Children and Penicillin Allergic Reactions

In This Article

Penicillin allergies are the most common drug allergy and a common cause of skin rashes, but it is hard to know if that's what's causing this rash. It might be caused by something else.

Symptoms of a Penicillin Allergy
Verywell / JR Bee

Symptoms of a Penicillin Allergy

A penicillin allergy can cause life-threatening allergic reactions, but fortunately, most kids with a penicillin allergy have more mild reactions, leading to simple skin rashes such as hives.

Children with more severe symptoms will experience hives as well as wheezing, difficulty breathing or swallowing, or swelling in their mouth or throat, as well as anaphylaxis—a serious allergic reaction.

If your child just has hives (also called urticaria), you will likely notice red or pink raised areas on your child's skin that are itchy, varied in size, and come and go over several hours. They often don't go away completely, though. Instead, older hives go away in one part of your child's body, while new ones continue to appear somewhere else. Any individual hive shouldn't last more than 24 hours. If it does, then your child may have a similar skin rash, such as erythema multiforme, and not simple hives.

Erythema multiforme is a type of allergic reaction that can also be caused by a penicillin allergy or things like other drugs, bacterial infections, or viral infections. Unlike hives, which come and go, the rash from erythema multiforme usually continues to spread and may last for one to two weeks. Other symptoms of erythema multiforme can include fever, joint aches, mouth sores, and red eyes.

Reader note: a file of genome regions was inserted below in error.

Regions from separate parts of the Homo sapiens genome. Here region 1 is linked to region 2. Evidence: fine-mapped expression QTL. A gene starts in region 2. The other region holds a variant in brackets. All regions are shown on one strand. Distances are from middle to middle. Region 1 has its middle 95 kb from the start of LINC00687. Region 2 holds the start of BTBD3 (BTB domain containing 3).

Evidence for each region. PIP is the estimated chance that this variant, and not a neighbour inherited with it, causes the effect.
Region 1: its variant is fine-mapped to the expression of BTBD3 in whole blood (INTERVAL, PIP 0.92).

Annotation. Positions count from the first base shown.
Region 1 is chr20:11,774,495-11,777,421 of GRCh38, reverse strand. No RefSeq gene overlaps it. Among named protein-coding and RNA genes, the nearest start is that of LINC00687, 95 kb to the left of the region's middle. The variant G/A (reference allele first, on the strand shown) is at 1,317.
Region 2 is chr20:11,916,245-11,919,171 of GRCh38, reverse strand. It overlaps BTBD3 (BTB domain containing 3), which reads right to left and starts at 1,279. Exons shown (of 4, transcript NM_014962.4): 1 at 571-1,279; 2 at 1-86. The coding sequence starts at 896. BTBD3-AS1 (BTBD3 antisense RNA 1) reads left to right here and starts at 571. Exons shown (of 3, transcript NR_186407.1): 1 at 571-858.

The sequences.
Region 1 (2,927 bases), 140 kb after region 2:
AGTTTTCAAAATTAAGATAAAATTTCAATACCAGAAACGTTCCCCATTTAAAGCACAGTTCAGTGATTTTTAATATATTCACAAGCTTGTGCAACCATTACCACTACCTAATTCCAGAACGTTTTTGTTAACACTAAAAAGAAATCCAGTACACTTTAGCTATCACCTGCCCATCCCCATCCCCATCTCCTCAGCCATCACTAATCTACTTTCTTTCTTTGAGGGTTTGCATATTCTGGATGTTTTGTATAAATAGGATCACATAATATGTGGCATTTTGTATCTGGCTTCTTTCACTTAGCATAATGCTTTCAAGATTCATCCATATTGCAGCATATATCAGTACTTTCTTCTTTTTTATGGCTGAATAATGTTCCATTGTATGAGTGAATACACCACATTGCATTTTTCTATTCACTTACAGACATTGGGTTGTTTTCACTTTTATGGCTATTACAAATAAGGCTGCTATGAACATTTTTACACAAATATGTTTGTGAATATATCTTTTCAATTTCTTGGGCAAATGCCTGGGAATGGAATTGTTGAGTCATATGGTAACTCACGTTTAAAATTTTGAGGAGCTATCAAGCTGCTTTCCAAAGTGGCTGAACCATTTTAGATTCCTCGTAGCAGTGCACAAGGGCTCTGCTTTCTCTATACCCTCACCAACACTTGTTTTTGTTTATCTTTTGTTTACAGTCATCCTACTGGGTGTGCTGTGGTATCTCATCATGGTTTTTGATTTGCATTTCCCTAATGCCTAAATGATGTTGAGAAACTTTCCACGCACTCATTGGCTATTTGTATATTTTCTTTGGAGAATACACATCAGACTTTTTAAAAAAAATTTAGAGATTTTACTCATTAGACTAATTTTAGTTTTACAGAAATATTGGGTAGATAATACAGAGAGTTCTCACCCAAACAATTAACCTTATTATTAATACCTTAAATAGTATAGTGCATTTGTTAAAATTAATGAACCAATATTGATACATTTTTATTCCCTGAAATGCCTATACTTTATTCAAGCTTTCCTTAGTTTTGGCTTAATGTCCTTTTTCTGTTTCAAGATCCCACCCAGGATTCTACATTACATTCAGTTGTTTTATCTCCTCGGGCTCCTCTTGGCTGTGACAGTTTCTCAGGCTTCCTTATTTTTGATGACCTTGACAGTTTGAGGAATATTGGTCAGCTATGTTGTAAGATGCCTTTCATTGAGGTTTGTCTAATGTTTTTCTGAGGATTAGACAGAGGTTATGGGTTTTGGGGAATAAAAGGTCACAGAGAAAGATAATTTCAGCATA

Is It a Penicillin Allergy?

Unfortunately, penicillin allergies can be harder to diagnose than most parents can imagine. A study in the journal Pediatrics found that children whose parents said they had penicillin allergy based on family history or what the researchers referred to as low-risk symptoms (rash, itching, vomiting, diarrhea, runny nose, and cough) did not have an allergy to penicillin.

For one thing, there is often the confusion as to whether a child is actually having an allergic reaction or simply has a viral rash. Roseola, for example, is a classic viral infection that causes fever for several days and is followed by a rash once the fever breaks.

There are also some drug reactions that can cause rashes that are not antibody-mediated. These cell-mediated, delayed hypersensitivity reactions often occur when the child is taking an antibiotic and also has a viral infection. This type of morbilliform drug rash may be itchy as is often described as "widespread pink-to-salmon-colored macules and papules that usually start on the head, neck, or upper trunk then spread symmetrically downward and become confluent."

And remember that even if your child is having a true allergic reaction, it could be caused by something else and his taking penicillin could be a coincidence. Many other things besides penicillin can trigger allergic reactions and hives, including:

  • Foods, especially peanuts, eggs, tree nuts, milk, shellfish, wheat, and soy
  • Other medications
  • Additives in foods or medications, such as the food dye tartrazine (Yellow No. 5)
  • Infections, especially viral infections
  • Insect bites and stings
  • Latex
  • Exercise
  • Stress